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Natick Drunk Driving Law Blog

Without approval of breathalyzer, no driving for OUI offenders

When people are convicted for driving under the influence of drugs or alcohol in Massachusetts, they often face a series of consequences depending on the severity of their offense, before they are permitted to regain their driving privileges. Throughout this time, they may be required to pay fines, undergo recovery programs, pay back people who may have been injured by their actions and even serve jail time in some cases. 

Beginning on January 1, 2019, a new law will require that anyone who has previously had an OUI on their record, be required to have an ignition interlock device that will function as a breathalyzer. Offenders will be unable to start their vehicle until they first use the device and are found to be sober. If the device detects any use of alcohol, it will prevent the vehicle from starting. 

Considerations to reduce OUI limit are beginning to be recognized

When people have been drinking in Massachusetts, their split-second decision to get behind the wheel of a vehicle can result in a lifetime of perilous consequences. Recognizing the dangers of drinking and driving and implementing measures to prevent that temptation from happening is something that all drivers should be striving to do. However, in situations where a person does make an irrational and careless decision, they may eventually be able to put their mistake behind them with a commitment to never re-offend and active efforts to be better. 

While discussions to lower the OUI limit that is designated by law enforcement personnel has been in the works for some time, Utah is working toward making a permanent change to its law beginning on December 30. The plan is to lower the alcohol consumption that is legally permitted before driving from .08 to .05. While this change has drawn lots of support from people who protest drinking and driving, it has also drawn criticism from those who worry that it is too strict.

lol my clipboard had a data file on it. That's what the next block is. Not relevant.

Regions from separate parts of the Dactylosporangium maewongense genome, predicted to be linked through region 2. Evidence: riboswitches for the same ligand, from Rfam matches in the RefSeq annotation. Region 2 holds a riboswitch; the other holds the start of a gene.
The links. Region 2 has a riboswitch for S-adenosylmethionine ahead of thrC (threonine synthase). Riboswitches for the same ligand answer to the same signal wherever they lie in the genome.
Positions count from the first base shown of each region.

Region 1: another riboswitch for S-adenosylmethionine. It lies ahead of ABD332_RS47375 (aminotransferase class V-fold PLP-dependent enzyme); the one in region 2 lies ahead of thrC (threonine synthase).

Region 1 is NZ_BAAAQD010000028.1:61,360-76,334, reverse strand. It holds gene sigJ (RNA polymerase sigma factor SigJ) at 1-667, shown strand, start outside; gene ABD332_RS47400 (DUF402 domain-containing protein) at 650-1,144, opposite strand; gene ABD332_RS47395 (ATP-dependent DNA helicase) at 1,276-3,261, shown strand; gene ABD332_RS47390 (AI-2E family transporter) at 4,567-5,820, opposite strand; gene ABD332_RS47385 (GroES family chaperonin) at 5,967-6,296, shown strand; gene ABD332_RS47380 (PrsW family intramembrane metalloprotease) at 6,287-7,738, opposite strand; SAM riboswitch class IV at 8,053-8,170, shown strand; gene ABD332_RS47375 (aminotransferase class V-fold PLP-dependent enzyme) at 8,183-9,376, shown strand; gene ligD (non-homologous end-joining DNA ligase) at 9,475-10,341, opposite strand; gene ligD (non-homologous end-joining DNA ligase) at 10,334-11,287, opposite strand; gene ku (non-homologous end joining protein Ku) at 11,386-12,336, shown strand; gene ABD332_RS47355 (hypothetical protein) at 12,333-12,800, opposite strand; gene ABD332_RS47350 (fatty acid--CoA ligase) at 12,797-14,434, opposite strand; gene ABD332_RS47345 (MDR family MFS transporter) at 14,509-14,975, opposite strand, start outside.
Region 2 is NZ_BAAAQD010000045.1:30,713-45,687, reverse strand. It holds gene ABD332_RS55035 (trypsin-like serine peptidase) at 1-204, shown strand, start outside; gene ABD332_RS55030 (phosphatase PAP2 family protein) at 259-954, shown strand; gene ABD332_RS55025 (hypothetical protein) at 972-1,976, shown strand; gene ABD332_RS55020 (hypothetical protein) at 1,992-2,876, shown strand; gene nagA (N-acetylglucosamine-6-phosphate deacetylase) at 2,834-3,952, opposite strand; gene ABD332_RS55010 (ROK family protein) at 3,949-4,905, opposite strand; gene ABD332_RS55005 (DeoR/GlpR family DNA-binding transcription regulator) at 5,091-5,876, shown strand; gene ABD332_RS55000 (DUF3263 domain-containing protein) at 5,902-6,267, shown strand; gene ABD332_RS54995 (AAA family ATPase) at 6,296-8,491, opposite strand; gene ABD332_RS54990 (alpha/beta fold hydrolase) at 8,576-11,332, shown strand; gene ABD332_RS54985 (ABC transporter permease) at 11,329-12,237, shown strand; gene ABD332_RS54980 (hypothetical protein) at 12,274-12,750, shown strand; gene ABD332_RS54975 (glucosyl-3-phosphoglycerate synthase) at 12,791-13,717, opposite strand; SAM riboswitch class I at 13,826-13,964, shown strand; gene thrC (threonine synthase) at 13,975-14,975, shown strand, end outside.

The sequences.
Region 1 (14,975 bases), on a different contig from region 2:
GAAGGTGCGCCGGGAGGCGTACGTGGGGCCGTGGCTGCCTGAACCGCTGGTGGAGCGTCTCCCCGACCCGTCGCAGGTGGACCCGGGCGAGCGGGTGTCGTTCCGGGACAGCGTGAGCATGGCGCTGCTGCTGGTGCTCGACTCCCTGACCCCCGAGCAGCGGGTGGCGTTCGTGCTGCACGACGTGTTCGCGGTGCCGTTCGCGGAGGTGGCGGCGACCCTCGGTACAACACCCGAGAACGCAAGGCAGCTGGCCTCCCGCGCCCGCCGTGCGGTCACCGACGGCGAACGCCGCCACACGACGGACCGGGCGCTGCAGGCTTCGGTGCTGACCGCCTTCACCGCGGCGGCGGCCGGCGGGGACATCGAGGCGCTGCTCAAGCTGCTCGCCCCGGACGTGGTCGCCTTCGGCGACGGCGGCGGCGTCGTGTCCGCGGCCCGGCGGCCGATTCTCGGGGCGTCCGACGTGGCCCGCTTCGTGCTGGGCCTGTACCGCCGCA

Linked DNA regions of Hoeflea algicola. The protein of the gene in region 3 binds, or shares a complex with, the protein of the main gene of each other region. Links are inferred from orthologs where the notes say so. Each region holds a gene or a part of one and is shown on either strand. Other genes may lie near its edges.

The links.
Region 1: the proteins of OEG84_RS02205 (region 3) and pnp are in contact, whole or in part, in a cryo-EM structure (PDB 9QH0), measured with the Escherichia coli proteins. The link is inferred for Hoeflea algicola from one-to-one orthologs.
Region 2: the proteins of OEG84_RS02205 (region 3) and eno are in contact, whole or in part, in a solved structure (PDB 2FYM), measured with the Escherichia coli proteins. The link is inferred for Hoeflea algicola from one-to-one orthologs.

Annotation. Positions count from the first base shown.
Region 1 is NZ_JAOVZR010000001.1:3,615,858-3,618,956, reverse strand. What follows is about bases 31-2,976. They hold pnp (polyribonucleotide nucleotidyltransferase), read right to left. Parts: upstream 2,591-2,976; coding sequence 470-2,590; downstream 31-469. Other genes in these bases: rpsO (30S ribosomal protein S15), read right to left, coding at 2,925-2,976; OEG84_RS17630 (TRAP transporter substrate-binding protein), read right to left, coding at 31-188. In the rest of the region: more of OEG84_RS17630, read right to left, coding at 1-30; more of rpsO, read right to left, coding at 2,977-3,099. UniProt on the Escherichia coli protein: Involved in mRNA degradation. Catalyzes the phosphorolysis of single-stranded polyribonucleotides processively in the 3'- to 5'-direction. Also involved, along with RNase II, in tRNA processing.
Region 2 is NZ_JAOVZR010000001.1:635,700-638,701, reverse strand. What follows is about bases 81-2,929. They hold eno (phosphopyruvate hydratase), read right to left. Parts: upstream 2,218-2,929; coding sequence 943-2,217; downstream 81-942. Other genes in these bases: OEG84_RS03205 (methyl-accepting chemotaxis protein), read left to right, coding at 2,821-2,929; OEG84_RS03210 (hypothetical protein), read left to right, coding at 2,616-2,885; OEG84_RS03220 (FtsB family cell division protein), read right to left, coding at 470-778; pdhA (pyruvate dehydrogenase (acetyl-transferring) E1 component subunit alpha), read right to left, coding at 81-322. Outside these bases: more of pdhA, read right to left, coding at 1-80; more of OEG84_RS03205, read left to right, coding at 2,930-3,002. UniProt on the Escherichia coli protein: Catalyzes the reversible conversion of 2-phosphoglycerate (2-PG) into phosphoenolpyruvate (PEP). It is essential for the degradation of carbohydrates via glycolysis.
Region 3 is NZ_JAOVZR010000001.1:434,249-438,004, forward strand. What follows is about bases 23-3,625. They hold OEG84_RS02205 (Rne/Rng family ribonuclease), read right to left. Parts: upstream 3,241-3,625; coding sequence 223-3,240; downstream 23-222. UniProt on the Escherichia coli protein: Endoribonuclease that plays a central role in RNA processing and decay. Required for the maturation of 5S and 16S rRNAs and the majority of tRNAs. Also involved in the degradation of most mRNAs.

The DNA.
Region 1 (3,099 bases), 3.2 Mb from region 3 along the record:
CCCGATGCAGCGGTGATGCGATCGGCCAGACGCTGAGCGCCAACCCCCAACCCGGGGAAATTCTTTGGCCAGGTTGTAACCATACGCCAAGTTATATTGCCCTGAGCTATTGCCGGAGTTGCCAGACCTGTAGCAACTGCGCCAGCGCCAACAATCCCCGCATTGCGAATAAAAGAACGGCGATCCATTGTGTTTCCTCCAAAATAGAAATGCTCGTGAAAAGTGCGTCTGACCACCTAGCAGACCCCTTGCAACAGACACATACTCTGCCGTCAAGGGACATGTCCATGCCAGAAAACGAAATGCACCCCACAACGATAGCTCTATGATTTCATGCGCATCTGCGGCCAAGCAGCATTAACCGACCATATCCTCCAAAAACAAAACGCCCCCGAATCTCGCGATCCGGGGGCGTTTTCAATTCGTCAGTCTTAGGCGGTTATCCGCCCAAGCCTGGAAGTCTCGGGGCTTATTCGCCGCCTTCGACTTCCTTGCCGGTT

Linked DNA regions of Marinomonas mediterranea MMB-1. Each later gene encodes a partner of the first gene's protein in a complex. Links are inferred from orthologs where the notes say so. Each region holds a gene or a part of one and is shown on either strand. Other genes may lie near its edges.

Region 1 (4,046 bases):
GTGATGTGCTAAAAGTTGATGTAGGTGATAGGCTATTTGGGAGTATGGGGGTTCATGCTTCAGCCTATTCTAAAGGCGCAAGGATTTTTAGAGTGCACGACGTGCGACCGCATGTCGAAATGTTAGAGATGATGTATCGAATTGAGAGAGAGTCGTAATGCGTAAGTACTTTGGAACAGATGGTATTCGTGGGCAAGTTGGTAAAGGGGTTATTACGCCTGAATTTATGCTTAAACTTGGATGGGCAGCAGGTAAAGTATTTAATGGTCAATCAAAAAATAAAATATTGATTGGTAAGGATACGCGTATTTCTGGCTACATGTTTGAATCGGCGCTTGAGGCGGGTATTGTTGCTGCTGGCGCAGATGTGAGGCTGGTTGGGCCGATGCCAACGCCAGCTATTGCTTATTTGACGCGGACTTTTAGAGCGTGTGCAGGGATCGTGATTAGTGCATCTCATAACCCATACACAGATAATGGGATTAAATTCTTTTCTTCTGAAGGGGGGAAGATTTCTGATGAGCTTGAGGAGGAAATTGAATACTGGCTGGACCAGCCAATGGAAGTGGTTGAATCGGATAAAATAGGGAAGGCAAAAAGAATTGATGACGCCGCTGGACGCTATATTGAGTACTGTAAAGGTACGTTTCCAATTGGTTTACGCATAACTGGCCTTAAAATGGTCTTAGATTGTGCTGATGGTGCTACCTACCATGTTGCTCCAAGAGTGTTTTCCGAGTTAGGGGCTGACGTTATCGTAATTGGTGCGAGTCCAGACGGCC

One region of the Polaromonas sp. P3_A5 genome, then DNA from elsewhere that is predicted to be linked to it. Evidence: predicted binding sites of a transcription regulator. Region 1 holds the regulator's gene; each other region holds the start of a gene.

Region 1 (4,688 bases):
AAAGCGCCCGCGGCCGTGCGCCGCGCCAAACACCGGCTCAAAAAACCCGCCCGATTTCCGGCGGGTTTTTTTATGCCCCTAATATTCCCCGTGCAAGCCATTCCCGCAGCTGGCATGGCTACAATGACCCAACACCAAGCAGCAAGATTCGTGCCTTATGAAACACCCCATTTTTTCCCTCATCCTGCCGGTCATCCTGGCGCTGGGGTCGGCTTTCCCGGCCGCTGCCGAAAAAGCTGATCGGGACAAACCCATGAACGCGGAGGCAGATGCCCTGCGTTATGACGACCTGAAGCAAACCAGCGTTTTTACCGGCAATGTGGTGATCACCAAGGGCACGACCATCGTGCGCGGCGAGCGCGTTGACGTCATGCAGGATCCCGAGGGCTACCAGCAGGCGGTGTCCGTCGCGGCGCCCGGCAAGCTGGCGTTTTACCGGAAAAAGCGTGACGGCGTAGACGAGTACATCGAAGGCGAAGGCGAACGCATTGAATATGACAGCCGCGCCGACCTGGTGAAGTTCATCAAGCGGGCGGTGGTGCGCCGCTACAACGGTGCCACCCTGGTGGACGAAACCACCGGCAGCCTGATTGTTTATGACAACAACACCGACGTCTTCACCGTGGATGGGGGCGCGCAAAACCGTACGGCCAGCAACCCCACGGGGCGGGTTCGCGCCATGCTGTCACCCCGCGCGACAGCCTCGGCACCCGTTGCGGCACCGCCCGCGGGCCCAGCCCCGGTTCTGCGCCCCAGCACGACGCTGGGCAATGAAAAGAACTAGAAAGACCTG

Can you refuse a breath test in Massachusetts?

If you operate your motor vehicle in any place to which the public has right to access or has access as licensees or invitees, you have technically consented to submit to a breath test or chemical test if an officer requests one of you. This is per Section 24 of the General Laws of The 190th General Court of the Commonwealth of Massachusetts. If you refuse the breath test, the state may impose strict consequences.

It is important to understand that an officer may only request a breath test if he or she believes that you are under the influence of intoxicating liquor and if, at the time of your stop, you are operating a motor vehicle. The officer is also required to inform you of the consequences of refusing such a test or analysis, which may include but not be limited to license suspension for at least up to 180 days or up to a lifetime loss.

How do I request an expungement?

Generally, when you make a mistake, it may have a few undesirable consequences, but you can soon move past it. However, when you make a legal mistake, the consequences can follow you throughout your life. This is especially true if you have a conviction for operating under the influence. An OUI on your record could impact your life in many negative ways. Fortunately, you may be able to expunge the conviction from your record.

The Massachusetts Probation Service explains that you must petition the court where you received the OUI conviction to seal your record. While the court only requires you to file the formal petition form that gives an explanation of what you want to be done and why you want it done, you can also include additional information that could help your expungement to move more quickly through the court.

Are field sobriety tests really accurate?

Being questioned by a police officer who suspects you may be impaired while driving is no doubt something that would cause a person to be very nervous. Part of the nerves experienced in this situation is due to the fear of what consequences you might be given if you are convicted. Part of the nerves also come from a lack of understanding about the process and the tests used during the arrest.

Many people might think that field sobriety tests are administered to prove intoxication. However, as explained by FieldSobrietyTests.org, this is not only untrue, but it is also impossible. These roadside tests are actually used only to support the law enforcement officer's supposition that you might possibly be drunk. These tests can then provide the evidence needed for you to be legally arrested and charged with drunk driving.

Losing your license as a parent